Rijkaard: Challenges await Saudi football
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When legendary Dutch midfielder Frank Rijkaard left the pitch after the Netherlands’ 2-1 defeat of Saudi Arabia at the 1994 FIFA World Cup USA™, little could he have imagined that 17 years later he would be head coach of the Gulf nation. But after a long and distinguished playing career, followed by coaching stints with the Netherlands, Sparta Rotterdam, Barcelona and Galatasaray, the 49-year-old has made his way to west Asia to take on the task of shepherding the Saudi side to Brazil 2014.

It would appear he has his work cut out for him. Halfway through the third round of Asian Zone qualifying his team is yet to record a victory, following draws against Group D rivals Oman and Thailand and a home defeat against Australia. And the four-time FIFA World Cup finalists have little margin for error as they trail section leaders Australia by seven points, and second-placed Thailand by two, with just three group matches remaining.

Speaking to FIFA.com, the iconic Dutchman discussed his reasons for moving to Saudi Arabia, his verdict on football in the country and what needs to be done if they are to make it to Brazil 2014.

FIFA.com: It is very interesting that you chose to coach Saudi Arabia. What was it about the job that appealed to you and what’s your view on the standard of football currently being played in the country?
Frank Rijkaard: I was in negotiations with a number of teams when the Saudi Football Association made me a great offer. For me, the real goal and challenge with this side is to qualify for the World Cup in Brazil, plus the FA are keen to put in place a long-term plan to lay the foundations for the future of the game in Saudi Arabia. I’m a little more familiar with Saudi football now and I can say that there’s a lot of work that needs to be done, both on the field and in terms of the game’s administration.

The national team got off to a slow start in the third round of Asian Zone qualifying for Brazil 2014. Why was that?
A slow start is about right. Our first game was away to Oman and we got a scoreless draw, but if you bear in mind that we lost our previous two games against them, then it wasn’t a bad result. Our second match was against Australia and it became pretty obvious why they are ranked 20 in the world and we are somewhere in the nineties. They played better than us. They were simply the better side. Our domestic season had not started when we played them and the fixture came just after Ramadan, so we weren’t in the best shape.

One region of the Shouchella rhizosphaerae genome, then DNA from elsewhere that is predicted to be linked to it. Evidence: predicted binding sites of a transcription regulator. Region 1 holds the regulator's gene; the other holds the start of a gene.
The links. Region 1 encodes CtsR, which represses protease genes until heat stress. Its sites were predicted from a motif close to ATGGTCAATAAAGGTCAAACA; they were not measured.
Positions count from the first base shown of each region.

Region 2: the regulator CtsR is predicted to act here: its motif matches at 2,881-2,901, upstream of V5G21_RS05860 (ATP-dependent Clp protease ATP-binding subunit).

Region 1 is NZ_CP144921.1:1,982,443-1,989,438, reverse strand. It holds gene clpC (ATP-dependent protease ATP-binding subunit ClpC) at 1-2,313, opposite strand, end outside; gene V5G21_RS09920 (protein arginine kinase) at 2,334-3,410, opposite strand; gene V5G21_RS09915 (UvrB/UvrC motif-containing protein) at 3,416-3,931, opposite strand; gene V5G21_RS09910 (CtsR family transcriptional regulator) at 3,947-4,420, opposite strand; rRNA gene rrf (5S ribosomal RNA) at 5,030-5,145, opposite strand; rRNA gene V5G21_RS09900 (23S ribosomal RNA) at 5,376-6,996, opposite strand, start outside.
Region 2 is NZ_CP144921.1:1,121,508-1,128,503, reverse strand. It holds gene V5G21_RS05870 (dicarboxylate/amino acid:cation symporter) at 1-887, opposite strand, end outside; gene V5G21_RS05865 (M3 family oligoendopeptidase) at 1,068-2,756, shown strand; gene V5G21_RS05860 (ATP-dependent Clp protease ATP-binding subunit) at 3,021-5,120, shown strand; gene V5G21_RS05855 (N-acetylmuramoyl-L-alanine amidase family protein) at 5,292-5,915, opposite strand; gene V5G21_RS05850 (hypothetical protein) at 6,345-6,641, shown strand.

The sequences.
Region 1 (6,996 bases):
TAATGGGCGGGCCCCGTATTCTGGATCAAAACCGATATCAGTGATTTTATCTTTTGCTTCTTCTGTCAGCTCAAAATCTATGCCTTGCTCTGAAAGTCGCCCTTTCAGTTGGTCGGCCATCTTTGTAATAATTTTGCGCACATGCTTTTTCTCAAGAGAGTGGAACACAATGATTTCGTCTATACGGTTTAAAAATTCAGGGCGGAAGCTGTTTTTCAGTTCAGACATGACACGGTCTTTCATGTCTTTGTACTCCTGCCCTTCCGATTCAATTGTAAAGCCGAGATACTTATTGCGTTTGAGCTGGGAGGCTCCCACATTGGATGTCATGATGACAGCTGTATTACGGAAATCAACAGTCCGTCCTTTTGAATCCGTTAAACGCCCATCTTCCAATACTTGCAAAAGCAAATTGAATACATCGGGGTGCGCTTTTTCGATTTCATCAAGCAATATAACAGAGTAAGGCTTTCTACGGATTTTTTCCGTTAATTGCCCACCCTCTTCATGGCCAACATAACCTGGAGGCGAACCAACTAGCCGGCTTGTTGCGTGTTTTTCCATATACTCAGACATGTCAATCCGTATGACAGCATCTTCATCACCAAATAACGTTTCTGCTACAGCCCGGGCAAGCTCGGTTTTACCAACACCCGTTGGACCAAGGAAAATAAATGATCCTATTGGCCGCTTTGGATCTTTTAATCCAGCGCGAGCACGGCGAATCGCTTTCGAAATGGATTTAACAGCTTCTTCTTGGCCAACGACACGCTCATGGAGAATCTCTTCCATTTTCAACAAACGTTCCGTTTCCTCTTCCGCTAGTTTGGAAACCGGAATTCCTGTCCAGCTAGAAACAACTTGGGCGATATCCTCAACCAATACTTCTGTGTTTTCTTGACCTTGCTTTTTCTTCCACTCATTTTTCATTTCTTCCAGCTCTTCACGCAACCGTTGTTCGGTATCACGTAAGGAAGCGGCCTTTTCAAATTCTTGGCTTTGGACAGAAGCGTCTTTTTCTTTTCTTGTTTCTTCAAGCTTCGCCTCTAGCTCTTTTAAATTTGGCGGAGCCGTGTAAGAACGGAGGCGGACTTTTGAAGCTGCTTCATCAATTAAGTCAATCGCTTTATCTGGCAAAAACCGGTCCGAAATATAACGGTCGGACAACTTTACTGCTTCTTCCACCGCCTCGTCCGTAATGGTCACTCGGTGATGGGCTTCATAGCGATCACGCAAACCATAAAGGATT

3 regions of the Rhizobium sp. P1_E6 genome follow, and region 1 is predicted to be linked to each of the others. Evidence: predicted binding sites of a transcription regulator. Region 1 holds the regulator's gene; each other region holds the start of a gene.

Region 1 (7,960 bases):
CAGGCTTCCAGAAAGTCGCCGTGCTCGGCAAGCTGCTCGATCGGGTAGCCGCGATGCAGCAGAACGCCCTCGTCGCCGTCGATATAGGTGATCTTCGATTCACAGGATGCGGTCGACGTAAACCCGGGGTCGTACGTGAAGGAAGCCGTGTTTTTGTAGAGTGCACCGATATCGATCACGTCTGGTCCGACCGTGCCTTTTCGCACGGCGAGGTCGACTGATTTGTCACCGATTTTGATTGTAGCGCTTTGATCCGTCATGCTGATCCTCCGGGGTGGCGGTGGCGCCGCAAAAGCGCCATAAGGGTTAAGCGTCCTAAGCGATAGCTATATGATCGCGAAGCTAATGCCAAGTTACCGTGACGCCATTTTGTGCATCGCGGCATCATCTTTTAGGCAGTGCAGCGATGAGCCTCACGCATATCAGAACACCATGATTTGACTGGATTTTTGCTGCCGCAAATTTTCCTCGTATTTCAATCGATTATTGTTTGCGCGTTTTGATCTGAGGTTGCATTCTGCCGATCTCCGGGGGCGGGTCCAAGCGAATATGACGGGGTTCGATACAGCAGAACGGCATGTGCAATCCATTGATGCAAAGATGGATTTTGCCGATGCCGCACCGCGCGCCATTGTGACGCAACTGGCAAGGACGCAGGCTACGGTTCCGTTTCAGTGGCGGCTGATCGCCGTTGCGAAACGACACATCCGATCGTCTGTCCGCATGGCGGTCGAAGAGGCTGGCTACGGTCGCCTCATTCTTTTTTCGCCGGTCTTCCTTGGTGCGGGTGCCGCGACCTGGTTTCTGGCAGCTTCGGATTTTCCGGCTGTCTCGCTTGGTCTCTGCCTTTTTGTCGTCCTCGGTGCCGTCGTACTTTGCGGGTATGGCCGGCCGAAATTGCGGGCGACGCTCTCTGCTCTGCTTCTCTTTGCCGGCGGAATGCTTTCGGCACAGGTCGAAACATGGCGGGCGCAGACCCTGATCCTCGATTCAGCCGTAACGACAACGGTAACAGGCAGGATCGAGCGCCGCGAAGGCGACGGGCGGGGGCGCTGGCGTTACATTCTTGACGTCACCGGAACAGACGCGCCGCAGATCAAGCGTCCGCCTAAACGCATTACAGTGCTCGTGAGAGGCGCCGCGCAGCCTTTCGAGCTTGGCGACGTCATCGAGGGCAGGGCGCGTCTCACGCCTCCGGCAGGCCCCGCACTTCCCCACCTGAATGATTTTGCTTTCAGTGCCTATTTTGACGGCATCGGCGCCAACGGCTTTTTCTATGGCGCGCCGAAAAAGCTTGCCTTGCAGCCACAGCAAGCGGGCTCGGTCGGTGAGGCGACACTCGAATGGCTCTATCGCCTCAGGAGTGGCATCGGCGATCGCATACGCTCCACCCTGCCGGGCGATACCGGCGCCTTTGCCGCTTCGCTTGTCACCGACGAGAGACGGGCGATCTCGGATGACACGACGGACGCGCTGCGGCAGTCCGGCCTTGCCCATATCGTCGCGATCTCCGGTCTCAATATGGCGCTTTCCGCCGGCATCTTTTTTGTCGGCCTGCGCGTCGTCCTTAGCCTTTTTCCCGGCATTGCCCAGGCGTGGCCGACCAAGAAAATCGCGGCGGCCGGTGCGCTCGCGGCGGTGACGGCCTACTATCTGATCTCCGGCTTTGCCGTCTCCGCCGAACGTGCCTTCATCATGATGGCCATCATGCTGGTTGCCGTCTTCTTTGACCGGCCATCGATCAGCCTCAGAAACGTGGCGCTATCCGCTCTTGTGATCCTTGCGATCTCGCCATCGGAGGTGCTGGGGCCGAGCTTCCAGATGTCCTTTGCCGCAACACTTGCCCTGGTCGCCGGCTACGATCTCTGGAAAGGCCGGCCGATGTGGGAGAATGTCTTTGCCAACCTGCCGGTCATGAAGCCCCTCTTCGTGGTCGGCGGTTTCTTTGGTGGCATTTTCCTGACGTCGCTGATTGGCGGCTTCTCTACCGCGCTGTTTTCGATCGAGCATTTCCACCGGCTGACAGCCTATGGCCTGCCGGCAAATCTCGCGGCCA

Your job with Saudi Arabia is your first experience of football outside Europe. How do you rate the game in Asia?
Some of the Asian countries have come on a long way. The countries that are well-organised, have good infrastructures and well thought-out training programs at youth level are the ones leading the way in this part of the world.

Let’s talk about the Netherlands side you coached at UEFA EURO 2000. How were they different to the current Dutch team?
That’s about 12 years ago, to start with, which means new players and a different style of play. Most of the guys who played in EURO 2000 are retired now. We came within touching distance of the final but we couldn’t get over the line. The current side, on the other hand, have a real chance of winning a major competition if they can keep putting on the sort of performances they showed at the last World Cup.

The main reason for their success is the sheer talent of the new generation of players, their great team spirit, and the desire to go down in the annals of Dutch football by winning a major trophy.
Frank Rijkaard on the current Netherlands team

Did the Netherlands’ performance at South Africa 2010 surprise you?
On the contrary, it wasn’t the least bit surprising. The Netherlands can beat any side in the world on their day. The main reason for their success is the sheer talent of the new generation of players, their great team spirit, and the desire to go down in the annals of Dutch football by winning a major trophy.

Did you watch the FIFA World Cup in South Africa? Given that you played in two editions of the competition yourself, how did you rate it?
I was there on the terraces in South Africa! When I was lucky enough to get tickets to a Netherlands game I would watch it as a fan, but if I couldn’t I would just reminisce about my days as a player. I ended up watching a lot of games and enjoying the amazing quality on display.

You were part of the Netherlands side that won EURO 1988. Do you think the current team can repeat the feat at next year’s tournament?
To be honest, yes. It’s easier to say than do, of course, but I think they can. Everything has to be in place for it to happen and you need a bit of luck into the bargain, but if they can preserve that great team spirit of theirs then it is definitely possible.

They have had a lot of success recently, but can the Netherlands unearth the new talents required to maintain this level of performance and quality of play?
Of course. The Netherlands is well known for producing special young players who go on to star at international level. Between them, Rinus Michels and Johan Cruyff laid the foundations for the Netherlands’ infrastructure and expertise at nurturing young talent.